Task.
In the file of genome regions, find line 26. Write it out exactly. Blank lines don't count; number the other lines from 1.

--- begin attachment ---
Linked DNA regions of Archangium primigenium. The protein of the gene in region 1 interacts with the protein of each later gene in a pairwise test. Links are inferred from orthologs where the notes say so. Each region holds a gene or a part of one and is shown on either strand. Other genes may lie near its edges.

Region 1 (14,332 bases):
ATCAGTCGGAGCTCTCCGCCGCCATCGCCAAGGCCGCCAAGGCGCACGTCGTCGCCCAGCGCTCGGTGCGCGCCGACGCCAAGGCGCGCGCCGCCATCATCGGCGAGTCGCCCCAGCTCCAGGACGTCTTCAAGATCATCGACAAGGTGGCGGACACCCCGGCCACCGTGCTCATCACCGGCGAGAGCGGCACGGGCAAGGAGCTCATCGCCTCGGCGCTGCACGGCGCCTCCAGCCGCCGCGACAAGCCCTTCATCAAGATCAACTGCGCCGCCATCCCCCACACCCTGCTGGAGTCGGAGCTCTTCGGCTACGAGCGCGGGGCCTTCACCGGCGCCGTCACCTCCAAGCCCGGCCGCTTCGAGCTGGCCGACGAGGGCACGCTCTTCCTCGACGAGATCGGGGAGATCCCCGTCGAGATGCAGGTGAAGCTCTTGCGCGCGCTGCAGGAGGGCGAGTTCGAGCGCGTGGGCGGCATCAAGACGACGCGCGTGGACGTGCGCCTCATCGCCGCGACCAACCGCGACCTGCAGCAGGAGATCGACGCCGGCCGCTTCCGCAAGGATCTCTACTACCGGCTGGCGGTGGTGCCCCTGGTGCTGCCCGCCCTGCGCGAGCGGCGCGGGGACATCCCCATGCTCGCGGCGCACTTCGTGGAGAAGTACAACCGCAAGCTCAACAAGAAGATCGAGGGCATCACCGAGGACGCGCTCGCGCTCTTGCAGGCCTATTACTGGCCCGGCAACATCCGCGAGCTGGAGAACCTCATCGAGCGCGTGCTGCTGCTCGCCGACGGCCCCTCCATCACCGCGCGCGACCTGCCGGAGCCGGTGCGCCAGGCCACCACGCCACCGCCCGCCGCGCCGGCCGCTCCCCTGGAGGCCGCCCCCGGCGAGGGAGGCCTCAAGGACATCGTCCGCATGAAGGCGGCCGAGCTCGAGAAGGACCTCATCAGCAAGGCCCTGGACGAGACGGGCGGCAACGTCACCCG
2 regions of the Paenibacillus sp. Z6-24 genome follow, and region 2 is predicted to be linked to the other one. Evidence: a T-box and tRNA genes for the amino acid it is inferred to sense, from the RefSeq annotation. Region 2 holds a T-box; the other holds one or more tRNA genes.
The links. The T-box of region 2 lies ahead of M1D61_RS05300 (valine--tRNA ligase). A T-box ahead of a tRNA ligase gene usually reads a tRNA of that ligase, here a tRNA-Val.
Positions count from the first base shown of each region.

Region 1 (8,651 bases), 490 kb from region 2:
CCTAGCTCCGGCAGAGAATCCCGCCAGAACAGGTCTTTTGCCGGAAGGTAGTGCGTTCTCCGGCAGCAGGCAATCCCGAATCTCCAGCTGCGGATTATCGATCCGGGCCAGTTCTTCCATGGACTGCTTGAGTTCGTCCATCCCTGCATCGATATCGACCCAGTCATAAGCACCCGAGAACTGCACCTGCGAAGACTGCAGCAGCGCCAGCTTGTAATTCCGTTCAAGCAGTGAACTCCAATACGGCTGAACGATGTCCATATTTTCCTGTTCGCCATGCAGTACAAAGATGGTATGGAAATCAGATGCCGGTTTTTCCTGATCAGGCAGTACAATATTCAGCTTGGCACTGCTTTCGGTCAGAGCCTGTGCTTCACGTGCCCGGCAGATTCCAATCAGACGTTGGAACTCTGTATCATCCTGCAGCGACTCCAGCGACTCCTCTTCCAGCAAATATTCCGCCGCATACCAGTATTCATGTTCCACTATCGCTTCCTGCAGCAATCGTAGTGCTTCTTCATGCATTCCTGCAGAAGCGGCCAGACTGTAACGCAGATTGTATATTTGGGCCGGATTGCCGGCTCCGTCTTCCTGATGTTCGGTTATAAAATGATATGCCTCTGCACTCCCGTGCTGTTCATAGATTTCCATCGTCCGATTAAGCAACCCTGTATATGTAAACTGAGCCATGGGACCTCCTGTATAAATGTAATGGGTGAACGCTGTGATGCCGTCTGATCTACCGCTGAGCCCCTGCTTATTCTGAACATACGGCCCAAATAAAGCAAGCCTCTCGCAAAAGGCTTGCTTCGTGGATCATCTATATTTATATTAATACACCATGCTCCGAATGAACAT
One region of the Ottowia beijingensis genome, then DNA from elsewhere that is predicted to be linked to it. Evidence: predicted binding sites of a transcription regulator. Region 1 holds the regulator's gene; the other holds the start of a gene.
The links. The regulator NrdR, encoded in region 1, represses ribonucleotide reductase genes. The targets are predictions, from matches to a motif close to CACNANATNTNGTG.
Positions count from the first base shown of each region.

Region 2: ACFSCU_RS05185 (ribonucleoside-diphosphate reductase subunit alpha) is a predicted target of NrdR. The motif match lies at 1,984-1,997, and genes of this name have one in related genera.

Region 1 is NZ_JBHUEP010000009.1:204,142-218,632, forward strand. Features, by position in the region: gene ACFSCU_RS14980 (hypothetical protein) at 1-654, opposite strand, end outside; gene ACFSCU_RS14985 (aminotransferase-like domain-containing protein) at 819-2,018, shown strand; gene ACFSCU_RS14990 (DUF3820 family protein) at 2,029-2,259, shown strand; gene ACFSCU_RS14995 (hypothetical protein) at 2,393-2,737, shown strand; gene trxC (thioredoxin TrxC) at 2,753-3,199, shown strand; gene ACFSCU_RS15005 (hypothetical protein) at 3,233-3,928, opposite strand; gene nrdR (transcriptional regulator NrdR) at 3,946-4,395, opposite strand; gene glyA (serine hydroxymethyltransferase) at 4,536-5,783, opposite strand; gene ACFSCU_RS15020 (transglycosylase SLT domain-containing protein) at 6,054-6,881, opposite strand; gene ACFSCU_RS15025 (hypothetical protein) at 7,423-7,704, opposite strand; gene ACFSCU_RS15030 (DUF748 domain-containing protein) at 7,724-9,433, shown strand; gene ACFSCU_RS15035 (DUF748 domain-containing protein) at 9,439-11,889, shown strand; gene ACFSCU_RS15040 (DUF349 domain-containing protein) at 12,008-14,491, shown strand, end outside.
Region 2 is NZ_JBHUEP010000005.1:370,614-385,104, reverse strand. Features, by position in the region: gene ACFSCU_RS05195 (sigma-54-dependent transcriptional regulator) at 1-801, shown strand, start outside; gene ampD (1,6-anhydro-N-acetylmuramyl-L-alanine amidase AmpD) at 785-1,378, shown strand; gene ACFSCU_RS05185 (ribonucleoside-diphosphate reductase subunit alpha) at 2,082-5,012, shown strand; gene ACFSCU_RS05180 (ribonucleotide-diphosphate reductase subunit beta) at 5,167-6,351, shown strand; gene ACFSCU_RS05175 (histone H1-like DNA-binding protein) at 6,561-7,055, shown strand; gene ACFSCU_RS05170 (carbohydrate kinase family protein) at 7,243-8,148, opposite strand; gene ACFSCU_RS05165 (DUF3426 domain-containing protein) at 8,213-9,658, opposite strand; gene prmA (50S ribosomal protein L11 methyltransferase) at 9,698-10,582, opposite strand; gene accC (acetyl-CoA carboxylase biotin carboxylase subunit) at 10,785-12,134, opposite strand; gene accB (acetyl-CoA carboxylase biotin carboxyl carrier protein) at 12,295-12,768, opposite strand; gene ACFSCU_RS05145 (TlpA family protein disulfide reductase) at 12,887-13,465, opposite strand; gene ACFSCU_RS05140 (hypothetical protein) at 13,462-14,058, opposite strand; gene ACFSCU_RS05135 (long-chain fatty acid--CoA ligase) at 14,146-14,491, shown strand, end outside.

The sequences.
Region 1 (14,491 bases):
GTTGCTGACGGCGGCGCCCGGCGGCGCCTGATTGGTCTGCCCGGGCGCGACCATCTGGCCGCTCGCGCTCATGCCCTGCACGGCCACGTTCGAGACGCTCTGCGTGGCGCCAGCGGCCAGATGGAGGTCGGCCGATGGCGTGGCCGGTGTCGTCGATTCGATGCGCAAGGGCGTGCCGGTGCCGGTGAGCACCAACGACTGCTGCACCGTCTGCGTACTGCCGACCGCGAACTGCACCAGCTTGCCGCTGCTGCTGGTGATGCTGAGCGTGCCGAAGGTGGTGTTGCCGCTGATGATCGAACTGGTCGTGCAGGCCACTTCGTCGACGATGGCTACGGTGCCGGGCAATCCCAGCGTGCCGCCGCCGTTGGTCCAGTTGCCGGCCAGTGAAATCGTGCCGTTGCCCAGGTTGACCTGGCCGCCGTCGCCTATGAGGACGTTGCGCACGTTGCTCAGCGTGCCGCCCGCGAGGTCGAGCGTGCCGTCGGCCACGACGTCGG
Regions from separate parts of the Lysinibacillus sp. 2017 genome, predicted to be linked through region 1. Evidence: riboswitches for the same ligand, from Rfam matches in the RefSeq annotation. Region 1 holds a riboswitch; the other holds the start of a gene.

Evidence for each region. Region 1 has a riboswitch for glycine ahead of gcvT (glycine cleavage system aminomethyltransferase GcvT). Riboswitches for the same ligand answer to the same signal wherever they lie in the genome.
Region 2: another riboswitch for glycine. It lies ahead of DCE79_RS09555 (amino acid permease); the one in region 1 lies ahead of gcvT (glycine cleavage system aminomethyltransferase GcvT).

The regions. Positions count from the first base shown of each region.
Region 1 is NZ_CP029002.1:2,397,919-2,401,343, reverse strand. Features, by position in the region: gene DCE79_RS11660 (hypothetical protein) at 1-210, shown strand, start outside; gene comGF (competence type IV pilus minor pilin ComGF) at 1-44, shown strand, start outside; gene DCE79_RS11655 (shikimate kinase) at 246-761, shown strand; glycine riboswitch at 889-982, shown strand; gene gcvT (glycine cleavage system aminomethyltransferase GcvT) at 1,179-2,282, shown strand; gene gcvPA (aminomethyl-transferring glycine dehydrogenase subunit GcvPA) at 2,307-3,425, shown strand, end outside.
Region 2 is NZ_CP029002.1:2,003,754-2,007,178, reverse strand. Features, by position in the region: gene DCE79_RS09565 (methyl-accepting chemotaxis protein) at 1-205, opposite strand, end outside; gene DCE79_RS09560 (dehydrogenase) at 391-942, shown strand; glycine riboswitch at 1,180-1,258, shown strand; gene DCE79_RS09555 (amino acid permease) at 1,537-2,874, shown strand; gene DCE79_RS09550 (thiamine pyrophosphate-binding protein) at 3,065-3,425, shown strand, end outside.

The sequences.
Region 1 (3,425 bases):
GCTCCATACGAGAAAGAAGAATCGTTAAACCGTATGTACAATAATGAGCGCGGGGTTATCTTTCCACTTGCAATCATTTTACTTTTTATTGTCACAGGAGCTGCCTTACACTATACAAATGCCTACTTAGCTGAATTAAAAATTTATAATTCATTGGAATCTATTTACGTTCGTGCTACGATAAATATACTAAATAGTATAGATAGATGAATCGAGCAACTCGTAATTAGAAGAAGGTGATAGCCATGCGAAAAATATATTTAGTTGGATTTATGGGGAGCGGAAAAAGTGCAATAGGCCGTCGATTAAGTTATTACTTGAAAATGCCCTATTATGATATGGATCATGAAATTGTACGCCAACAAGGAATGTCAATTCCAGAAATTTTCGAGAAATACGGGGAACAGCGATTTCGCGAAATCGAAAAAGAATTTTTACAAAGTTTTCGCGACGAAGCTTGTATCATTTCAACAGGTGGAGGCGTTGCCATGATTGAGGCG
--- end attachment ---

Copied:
GCTCCATACGAGAAAGAAGAATCGTTAAACCGTATGTACAATAATGAGCGCGGGGTTATCTTTCCACTTGCAATCATTTTACTTTTTATTGTCACAGGAGCTGCCTTACACTATACAAATGCCTACTTAGCTGAATTAAAAATTTATAATTCATTGGAATCTATTTACGTTCGTGCTACGATAAATATACTAAATAGTATAGATAGATGAATCGAGCAACTCGTAATTAGAAGAAGGTGATAGCCATGCGAAAAATATATTTAGTTGGATTTATGGGGAGCGGAAAAAGTGCAATAGGCCGTCGATTAAGTTATTACTTGAAAATGCCCTATTATGATATGGATCATGAAATTGTACGCCAACAAGGAATGTCAATTCCAGAAATTTTCGAGAAATACGGGGAACAGCGATTTCGCGAAATCGAAAAAGAATTTTTACAAAGTTTTCGCGACGAAGCTTGTATCATTTCAACAGGTGGAGGCGTTGCCATGATTGAGGCG